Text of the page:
It includes:

May 5th

Life after cardiac arrest

On December 11, 2008, my husband suffered a sudden cardiac arrest. We were blessed to have two women at the church who were both certified in CPR. Unfortnately, they were unable to prevent an anoxic brain injury. So, in a word, life after cardiac arrest is DIFFICULT.

I joined SCA Foundation a few months ago after it was recommended to me by a friend from Pittsburgh. At the time, I was tempted to start my blog. I didn't. Instead, I put it off.

People Who Suffer SCA in Exercise Facilities Have Better Chance of Survival than Those Suffering SCA in Other Public Places

 

SAN FRANCISCO, CA -- You stand a better chance of survival if your heart stops beating while you’re in an exercise facility than if you’re in another type of indoor public place, a new study found.

New Study Demonstrates Accurate Method of Predicting SCA in Patients with Damaged Hearts

SAN FRANCISCO--(BUSINESS WIRE)--Cambridge Heart, Inc., a developer of non-invasive diagnostic tests for cardiac disease, today announced that new data presented at the Heart Rhythm Society’s 32nd Annual Scientific Sessions in San Francisco confirm the diagnostic value of Microvolt T-wave Alternans (MTWA) testing in identifying patients at risk of sudden cardiac arrest (SCA). The pooled analysis of 2,883 patients shows that MTWA is a statistically significant predictor of SCA in patients whose heart muscle is damaged (ejection fraction ≤ 35%), as well as those with more preserved cardiac function (ejection fraction > 35%).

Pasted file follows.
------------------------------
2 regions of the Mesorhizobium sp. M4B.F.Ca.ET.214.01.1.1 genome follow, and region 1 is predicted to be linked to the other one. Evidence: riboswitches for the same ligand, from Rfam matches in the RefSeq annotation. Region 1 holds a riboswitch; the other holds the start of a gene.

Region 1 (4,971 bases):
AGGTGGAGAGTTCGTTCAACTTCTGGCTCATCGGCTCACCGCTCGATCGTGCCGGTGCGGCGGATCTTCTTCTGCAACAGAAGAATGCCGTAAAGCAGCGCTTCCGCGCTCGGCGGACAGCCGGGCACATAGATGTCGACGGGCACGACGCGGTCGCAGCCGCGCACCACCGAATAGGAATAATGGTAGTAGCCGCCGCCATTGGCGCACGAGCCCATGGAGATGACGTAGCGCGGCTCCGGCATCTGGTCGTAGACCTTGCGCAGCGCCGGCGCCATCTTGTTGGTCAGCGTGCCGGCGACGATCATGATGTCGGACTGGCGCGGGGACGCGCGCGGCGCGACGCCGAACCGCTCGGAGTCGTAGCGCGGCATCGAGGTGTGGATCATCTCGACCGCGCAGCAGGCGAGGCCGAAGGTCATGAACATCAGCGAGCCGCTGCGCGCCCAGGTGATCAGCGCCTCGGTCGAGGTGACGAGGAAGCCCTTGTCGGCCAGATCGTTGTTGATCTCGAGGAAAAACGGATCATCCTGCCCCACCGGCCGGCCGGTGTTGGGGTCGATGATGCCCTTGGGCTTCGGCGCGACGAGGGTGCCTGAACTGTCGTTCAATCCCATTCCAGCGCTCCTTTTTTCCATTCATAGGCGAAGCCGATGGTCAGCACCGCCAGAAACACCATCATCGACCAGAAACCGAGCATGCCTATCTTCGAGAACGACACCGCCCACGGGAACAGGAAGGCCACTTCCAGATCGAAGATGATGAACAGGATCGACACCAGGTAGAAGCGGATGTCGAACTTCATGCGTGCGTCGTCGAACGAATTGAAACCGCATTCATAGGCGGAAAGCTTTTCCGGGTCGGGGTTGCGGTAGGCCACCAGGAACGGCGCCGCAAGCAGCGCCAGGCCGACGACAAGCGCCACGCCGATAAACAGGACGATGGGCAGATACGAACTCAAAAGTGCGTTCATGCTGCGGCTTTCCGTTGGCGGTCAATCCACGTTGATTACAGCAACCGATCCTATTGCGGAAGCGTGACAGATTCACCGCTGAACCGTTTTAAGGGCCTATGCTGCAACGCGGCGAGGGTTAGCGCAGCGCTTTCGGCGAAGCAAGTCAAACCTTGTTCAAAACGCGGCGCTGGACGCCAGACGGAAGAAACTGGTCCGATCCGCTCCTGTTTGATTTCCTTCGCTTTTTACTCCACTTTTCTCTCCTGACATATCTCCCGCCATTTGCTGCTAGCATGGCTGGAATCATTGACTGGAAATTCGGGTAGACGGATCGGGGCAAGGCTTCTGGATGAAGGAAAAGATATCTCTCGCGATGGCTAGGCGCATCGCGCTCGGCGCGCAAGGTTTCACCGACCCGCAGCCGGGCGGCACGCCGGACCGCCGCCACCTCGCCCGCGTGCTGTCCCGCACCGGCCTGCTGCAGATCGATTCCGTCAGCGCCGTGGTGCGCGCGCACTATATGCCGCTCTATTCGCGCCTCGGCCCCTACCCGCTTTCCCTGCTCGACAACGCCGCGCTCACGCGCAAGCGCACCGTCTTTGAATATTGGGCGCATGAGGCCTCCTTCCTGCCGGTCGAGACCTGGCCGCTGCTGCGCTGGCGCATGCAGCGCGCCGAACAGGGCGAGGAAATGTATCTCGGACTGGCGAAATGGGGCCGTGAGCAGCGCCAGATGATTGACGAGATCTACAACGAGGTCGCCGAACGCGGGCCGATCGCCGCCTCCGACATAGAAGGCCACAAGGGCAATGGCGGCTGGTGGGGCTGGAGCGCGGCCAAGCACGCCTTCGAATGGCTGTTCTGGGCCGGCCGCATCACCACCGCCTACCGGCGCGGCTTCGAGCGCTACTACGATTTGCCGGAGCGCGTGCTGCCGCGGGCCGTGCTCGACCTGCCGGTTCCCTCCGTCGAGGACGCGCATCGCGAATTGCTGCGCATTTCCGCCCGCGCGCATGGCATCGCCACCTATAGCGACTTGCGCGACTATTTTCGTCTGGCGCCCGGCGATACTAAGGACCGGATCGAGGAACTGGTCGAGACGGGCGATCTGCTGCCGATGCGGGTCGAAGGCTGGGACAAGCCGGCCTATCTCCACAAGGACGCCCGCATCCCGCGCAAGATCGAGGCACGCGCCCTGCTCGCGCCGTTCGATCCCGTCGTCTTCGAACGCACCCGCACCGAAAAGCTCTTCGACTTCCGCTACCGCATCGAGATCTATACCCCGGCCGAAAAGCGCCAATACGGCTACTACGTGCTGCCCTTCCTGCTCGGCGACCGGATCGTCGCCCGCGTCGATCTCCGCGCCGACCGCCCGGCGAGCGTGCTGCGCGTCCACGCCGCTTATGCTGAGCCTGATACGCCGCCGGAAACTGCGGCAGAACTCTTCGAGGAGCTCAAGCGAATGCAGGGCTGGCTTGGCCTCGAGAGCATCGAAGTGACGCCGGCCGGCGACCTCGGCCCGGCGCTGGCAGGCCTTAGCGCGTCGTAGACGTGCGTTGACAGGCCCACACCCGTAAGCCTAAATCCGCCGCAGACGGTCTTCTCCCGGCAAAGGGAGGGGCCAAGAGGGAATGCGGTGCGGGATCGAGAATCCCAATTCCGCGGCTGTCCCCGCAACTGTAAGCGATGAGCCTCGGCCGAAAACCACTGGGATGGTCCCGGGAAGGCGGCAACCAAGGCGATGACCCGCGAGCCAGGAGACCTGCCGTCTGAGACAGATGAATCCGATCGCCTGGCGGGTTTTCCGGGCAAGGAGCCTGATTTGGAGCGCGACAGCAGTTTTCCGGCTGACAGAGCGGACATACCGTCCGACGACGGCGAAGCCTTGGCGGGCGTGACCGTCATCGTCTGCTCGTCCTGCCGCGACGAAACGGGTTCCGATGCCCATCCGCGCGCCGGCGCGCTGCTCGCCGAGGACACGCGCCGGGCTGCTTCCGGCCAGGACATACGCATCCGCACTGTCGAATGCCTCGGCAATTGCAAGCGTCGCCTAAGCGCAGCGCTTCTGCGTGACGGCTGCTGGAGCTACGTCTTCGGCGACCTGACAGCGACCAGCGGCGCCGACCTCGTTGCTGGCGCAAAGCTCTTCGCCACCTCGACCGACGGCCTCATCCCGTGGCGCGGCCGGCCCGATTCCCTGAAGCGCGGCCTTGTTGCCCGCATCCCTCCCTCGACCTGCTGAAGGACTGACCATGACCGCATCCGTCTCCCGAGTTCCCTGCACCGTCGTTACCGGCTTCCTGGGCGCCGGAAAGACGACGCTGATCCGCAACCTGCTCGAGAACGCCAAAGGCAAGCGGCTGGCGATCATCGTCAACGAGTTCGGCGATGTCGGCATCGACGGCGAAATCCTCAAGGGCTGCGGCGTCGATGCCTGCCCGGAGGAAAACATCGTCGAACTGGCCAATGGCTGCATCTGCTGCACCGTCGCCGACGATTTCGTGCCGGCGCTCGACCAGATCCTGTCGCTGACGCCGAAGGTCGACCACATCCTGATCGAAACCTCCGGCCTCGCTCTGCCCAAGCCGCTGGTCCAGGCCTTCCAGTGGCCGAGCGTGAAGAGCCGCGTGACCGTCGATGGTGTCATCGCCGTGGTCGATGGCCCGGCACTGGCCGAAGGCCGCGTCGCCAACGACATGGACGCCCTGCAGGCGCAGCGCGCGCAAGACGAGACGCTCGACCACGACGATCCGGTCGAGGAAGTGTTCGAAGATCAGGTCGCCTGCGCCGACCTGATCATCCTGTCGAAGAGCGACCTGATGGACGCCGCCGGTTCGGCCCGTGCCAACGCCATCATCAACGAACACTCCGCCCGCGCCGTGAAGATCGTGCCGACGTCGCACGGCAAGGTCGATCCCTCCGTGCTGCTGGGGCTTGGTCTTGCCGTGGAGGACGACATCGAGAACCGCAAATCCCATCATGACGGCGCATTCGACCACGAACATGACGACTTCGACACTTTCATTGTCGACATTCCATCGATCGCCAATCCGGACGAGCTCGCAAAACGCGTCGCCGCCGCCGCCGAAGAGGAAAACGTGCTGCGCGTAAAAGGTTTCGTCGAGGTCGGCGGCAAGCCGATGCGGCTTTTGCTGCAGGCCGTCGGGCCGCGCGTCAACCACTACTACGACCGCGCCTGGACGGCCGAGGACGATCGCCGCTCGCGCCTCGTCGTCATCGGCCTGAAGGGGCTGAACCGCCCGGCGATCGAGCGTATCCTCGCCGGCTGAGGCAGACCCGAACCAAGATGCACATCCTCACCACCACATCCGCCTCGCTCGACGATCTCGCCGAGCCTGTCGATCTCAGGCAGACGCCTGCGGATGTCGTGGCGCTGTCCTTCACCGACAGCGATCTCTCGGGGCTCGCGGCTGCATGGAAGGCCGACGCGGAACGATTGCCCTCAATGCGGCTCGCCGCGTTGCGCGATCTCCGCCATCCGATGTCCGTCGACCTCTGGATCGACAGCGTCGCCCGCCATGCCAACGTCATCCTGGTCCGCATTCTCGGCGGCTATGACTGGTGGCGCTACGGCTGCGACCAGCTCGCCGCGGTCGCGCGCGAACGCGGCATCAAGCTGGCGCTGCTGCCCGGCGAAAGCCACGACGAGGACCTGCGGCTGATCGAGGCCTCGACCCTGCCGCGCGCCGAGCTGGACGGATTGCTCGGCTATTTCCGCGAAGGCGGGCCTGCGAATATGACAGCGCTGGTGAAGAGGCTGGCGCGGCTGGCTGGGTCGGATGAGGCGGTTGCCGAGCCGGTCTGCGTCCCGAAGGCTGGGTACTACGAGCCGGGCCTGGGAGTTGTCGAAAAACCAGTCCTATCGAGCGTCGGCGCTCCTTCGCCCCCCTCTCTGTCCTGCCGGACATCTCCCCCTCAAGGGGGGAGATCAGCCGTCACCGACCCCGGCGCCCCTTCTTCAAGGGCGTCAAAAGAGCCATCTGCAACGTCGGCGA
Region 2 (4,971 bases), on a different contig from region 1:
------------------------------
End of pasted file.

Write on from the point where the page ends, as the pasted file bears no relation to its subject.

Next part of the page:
Remembering Hans Dahll

Today would have been Hans Dahll's 87th birthday. Hans was founding CEO of Laerdal Medical, Americas. Here is an article that was published in the Journal of Emergency Medical Services when Hans died in March 2006.

To Sir With Love

Hans H. Dahll: A Personal Reflection

ALTITUDE Study Shows ICD Therapy Saves Lives without Increasing Mortality from Defibrillator Shock

NATICK, Mass. and SAN FRANCISCO, May 5, 2011 /PRNewswire/ -- Boston Scientific Corporation (NYSE: BSX) today announced results from an analysis of its ALTITUDE® Clinical Science program, which demonstrated that defibrillator therapy saves lives from lethal arrhythmias without an increase in mortality due to defibrillator shock.  Instead, the authors found that increased mortality risk associated with these shocks is not attributed to the defibrillator shock itself, but rather entirely related to the underlying medical condition leading to atrial and ventricular arrhythmias.

Mission & Vision

The mission of the Sudden Cardiac Arrest (SCA) Foundation is to prevent death and disability from sudden cardiac arrest. The vision of the SCA Foundation is to increase awareness about sudden cardiac arrest and influence attitudinal and behavioral changes that will reduce mortality and morbidity from SCA.